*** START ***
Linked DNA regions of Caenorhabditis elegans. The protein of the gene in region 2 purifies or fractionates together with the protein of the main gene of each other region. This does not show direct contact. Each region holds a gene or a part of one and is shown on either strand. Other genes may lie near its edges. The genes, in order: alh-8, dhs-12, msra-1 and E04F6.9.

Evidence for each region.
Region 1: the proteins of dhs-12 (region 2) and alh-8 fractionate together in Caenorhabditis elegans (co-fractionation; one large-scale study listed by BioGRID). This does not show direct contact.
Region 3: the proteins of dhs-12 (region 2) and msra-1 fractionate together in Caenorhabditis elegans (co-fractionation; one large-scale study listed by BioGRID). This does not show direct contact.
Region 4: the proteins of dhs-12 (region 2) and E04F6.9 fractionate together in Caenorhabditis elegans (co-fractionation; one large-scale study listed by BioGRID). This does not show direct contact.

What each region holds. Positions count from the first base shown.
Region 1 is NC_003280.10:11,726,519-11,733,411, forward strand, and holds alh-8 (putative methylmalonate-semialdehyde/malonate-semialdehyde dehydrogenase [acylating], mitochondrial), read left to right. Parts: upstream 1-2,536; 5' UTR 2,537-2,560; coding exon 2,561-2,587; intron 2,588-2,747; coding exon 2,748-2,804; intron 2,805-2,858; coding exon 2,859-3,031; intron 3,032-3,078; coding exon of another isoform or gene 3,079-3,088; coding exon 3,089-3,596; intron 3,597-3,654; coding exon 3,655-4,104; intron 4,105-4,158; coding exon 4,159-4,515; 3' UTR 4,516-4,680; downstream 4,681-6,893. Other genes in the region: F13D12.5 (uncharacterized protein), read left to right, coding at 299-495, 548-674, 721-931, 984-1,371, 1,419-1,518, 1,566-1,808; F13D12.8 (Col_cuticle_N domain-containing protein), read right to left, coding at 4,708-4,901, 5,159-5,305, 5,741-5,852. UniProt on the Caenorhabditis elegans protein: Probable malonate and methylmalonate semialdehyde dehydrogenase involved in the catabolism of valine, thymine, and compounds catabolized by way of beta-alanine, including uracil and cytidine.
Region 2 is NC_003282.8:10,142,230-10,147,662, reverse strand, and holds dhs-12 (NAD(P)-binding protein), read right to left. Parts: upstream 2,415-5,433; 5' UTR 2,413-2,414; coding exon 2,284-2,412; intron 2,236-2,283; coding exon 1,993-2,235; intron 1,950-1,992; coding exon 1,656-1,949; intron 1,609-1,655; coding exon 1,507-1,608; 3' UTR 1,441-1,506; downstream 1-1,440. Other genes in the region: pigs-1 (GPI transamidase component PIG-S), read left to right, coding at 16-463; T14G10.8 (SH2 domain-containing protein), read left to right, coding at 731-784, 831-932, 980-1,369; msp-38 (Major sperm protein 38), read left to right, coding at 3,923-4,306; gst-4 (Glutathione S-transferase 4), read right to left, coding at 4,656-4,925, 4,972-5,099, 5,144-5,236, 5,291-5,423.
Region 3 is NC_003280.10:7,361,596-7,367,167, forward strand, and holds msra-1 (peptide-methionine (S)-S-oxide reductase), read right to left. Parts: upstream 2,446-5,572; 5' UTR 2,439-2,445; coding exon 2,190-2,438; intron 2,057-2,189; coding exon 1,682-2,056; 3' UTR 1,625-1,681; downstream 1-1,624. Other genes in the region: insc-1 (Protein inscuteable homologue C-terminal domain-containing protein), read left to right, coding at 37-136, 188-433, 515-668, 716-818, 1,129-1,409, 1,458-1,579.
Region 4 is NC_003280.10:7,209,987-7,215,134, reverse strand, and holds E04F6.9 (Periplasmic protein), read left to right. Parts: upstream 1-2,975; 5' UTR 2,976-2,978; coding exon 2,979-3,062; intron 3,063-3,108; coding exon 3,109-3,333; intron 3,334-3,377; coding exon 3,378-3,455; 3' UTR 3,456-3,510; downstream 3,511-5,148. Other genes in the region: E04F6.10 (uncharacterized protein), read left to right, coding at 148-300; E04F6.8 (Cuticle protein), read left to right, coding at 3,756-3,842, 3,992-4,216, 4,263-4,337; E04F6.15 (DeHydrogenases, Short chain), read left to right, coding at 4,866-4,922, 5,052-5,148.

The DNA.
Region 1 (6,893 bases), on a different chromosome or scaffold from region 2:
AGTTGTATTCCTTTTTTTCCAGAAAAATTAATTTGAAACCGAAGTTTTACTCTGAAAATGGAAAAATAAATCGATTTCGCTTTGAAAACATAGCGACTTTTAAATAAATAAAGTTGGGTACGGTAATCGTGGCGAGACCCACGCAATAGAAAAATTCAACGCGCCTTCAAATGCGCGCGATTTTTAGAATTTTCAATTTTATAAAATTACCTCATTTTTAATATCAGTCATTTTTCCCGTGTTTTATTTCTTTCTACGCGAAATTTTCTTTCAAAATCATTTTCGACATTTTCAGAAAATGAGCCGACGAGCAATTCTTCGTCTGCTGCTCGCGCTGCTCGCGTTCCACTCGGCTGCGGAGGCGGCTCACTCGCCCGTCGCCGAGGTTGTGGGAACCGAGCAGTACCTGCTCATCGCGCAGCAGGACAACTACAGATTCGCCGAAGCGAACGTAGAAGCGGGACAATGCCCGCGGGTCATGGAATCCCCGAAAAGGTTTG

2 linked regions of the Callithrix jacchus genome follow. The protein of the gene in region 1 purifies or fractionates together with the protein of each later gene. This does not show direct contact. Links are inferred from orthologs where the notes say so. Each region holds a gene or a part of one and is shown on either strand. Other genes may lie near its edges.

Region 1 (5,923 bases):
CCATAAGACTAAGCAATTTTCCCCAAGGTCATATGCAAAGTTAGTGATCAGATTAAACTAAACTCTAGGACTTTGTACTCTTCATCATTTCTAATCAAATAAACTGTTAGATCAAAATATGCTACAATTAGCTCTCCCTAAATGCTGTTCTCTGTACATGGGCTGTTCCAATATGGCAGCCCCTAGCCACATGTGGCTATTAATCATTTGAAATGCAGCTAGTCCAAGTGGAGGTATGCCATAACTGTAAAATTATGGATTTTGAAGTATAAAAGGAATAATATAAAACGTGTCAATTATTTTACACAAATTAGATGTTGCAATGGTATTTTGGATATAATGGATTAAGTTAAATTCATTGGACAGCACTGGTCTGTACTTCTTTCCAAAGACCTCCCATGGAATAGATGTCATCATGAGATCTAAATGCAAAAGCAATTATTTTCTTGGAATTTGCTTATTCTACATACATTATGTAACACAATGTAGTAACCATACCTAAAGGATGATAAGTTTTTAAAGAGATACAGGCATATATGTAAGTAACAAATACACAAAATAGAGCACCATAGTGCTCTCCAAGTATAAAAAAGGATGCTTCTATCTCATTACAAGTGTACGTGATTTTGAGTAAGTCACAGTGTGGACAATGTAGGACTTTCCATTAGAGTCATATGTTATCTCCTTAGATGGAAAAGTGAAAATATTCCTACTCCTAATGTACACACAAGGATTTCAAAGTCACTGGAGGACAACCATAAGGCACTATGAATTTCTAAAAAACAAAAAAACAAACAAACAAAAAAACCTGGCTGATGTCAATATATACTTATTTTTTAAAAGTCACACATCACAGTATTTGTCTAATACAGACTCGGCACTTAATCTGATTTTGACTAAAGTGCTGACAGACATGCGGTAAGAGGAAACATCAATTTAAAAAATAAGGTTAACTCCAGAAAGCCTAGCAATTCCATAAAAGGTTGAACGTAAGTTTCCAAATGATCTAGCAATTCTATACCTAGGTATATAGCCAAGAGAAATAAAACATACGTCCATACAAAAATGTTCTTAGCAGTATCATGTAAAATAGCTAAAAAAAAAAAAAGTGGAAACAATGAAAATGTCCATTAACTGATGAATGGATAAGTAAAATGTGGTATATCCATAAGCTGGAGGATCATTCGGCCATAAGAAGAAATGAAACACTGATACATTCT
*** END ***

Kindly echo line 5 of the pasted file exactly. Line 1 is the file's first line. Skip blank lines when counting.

Region 4: the proteins of dhs-12 (region 2) and E04F6.9 fractionate together in Caenorhabditis elegans (co-fractionation; one large-scale study listed by BioGRID). This does not show direct contact.